Text description provided by the architects. The residence is located in an orchard in the heart of Le Crêtel, a hamlet not far from the pretty little town of Bex.
Alongside the existing elements, the property comprises the orchard wall, an ancient shed and fruit trees. It benefits from views both of the immediate vicinity (orchard and hamlet) and distant (alpine landscape). Its envelope performs a twist in order to define the front yard and provide privacy in the garden. Its typology addresses the lifestyle of a family with three adolescent children. The accesses and stairways are doubled-up for flexibility and versatility.
This was a low-cost construction project: the materials, their deployment and the standard of the fittings are basic. The house utilises a timber frame structure. The interior studwork consists of industrial woodchip panels that provide the structure with the required bracing. The floors consist of a tough, pigmented concrete screed. Some of the spaces have been given a colour finish to create a range of moods that change according to the time of day.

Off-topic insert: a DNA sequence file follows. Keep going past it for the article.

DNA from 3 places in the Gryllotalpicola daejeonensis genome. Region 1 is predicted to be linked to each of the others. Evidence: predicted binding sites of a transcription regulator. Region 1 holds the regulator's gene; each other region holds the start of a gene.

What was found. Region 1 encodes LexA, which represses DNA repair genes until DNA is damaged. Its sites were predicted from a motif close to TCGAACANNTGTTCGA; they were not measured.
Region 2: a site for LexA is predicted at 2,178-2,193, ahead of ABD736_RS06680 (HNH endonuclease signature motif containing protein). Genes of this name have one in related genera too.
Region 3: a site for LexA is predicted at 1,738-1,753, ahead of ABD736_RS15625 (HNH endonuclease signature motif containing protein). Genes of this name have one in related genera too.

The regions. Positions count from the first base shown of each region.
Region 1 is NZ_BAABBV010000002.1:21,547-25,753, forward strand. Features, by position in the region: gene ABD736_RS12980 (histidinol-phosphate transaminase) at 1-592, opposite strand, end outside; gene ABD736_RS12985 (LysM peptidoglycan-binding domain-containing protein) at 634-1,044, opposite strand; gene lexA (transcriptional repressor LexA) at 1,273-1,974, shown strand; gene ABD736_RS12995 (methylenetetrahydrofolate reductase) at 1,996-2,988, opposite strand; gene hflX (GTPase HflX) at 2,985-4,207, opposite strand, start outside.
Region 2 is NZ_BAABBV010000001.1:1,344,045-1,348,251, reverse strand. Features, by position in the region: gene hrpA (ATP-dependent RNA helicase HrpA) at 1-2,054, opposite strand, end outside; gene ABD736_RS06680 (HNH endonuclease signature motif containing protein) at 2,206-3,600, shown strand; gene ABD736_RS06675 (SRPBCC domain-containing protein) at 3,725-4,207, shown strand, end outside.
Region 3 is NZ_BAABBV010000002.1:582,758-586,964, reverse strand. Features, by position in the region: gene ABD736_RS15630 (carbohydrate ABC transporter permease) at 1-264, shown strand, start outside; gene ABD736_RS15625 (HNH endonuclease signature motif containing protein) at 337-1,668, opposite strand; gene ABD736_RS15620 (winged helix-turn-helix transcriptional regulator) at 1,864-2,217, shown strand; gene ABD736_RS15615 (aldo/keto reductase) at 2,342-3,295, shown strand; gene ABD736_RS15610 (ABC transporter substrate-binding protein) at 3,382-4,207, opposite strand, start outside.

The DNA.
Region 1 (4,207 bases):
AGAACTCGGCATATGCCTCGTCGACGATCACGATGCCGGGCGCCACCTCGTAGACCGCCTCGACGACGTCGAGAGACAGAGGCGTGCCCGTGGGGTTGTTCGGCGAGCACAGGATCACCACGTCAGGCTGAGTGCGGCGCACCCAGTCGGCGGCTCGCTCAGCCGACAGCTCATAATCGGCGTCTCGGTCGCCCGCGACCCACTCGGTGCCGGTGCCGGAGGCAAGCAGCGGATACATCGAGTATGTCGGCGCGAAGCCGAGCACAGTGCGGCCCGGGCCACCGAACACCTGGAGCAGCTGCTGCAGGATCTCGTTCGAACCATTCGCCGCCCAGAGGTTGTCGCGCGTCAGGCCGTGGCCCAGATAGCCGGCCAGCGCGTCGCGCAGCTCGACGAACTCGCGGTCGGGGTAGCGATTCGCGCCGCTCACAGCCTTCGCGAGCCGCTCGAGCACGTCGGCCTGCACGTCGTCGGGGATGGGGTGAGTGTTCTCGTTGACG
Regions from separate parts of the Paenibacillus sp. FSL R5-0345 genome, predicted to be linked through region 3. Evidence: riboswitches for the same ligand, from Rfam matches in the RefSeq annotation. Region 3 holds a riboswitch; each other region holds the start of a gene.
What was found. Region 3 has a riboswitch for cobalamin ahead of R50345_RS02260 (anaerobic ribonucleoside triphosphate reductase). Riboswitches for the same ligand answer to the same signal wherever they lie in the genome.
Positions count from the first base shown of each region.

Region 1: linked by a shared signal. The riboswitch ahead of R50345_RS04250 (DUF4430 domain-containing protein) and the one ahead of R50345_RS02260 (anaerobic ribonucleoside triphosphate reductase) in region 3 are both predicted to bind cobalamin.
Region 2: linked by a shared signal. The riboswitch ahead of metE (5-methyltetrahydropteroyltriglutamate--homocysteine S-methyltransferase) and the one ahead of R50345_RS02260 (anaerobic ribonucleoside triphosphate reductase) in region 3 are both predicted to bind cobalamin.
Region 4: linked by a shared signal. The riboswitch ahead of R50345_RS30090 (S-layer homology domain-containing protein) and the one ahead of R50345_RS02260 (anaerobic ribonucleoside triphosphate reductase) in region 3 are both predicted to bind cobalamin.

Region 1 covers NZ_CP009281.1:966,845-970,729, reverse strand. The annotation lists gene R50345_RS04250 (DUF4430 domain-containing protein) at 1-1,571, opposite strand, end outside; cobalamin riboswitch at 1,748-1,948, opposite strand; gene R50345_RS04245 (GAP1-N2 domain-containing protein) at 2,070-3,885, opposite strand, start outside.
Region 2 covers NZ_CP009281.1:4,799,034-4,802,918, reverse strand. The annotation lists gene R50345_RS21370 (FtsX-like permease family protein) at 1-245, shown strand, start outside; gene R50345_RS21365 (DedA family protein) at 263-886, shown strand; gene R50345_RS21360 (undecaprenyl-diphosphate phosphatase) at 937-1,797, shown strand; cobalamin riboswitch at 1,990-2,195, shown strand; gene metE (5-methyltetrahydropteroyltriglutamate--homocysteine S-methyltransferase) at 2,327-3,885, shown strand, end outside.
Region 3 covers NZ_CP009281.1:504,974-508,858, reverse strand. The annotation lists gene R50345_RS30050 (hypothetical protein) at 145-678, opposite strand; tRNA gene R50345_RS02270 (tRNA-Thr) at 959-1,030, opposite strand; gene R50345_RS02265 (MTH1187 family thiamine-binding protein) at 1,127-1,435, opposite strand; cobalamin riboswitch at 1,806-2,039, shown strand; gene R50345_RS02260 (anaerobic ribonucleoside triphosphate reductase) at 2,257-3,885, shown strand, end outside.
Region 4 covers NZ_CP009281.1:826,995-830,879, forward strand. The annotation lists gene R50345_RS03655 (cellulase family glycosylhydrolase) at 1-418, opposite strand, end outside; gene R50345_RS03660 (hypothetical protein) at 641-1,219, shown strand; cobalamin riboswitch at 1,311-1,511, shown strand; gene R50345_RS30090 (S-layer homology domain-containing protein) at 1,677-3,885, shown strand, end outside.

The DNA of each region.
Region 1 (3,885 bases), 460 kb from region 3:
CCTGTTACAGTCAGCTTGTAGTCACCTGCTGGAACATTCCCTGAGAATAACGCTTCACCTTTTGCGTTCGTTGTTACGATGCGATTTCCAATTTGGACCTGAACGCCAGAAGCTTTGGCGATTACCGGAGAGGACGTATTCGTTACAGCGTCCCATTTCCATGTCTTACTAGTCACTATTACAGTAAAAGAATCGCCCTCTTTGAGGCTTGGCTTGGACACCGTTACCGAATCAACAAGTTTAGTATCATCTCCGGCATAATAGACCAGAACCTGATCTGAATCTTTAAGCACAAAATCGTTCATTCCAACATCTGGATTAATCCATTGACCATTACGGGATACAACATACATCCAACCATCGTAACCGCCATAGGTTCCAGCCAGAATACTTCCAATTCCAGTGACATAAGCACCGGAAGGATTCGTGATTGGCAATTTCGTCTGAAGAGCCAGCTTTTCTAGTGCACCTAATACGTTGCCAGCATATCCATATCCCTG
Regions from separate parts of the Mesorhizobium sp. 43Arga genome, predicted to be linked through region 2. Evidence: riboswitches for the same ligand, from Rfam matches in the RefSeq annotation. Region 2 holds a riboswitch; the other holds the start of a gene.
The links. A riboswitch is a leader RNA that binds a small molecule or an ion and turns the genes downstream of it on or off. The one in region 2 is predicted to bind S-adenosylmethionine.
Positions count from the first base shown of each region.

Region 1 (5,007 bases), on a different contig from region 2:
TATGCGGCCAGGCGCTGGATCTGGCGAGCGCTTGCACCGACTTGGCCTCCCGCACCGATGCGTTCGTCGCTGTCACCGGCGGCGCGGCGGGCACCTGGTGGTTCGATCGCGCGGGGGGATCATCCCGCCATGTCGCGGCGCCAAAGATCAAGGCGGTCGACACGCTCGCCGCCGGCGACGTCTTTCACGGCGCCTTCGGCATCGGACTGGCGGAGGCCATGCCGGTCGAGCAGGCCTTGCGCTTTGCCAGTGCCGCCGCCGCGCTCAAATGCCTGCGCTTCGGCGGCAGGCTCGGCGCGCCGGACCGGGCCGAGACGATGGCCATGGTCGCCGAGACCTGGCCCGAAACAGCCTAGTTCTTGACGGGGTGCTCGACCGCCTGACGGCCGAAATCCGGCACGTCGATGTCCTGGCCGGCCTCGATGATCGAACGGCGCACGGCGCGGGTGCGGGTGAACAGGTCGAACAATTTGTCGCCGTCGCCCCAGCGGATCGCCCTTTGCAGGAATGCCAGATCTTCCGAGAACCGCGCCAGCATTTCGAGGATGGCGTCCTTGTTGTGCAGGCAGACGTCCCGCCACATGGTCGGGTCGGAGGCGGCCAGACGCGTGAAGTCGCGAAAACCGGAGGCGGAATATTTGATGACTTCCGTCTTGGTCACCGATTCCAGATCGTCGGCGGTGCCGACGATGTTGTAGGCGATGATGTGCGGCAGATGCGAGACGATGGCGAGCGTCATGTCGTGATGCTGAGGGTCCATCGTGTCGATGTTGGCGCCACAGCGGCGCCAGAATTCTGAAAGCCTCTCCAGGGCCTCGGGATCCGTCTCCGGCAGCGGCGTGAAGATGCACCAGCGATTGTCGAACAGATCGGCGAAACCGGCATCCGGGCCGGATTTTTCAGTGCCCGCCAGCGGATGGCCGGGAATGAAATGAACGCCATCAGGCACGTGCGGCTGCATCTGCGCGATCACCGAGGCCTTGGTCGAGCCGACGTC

In keeping with the context, the facades are clad in plywood panels featuring a brownish green finish that imbues the dwelling with a certain rustic character. The envelope is pierced with two types of window: those in the rooms, which are of standard size, and the mirrored glazing to the common parts, which are larger. Flush with the facade, the latter make a feature of the surrounding countryside, as much for someone looking out as for someone outside, in that they reflect whatever is around them.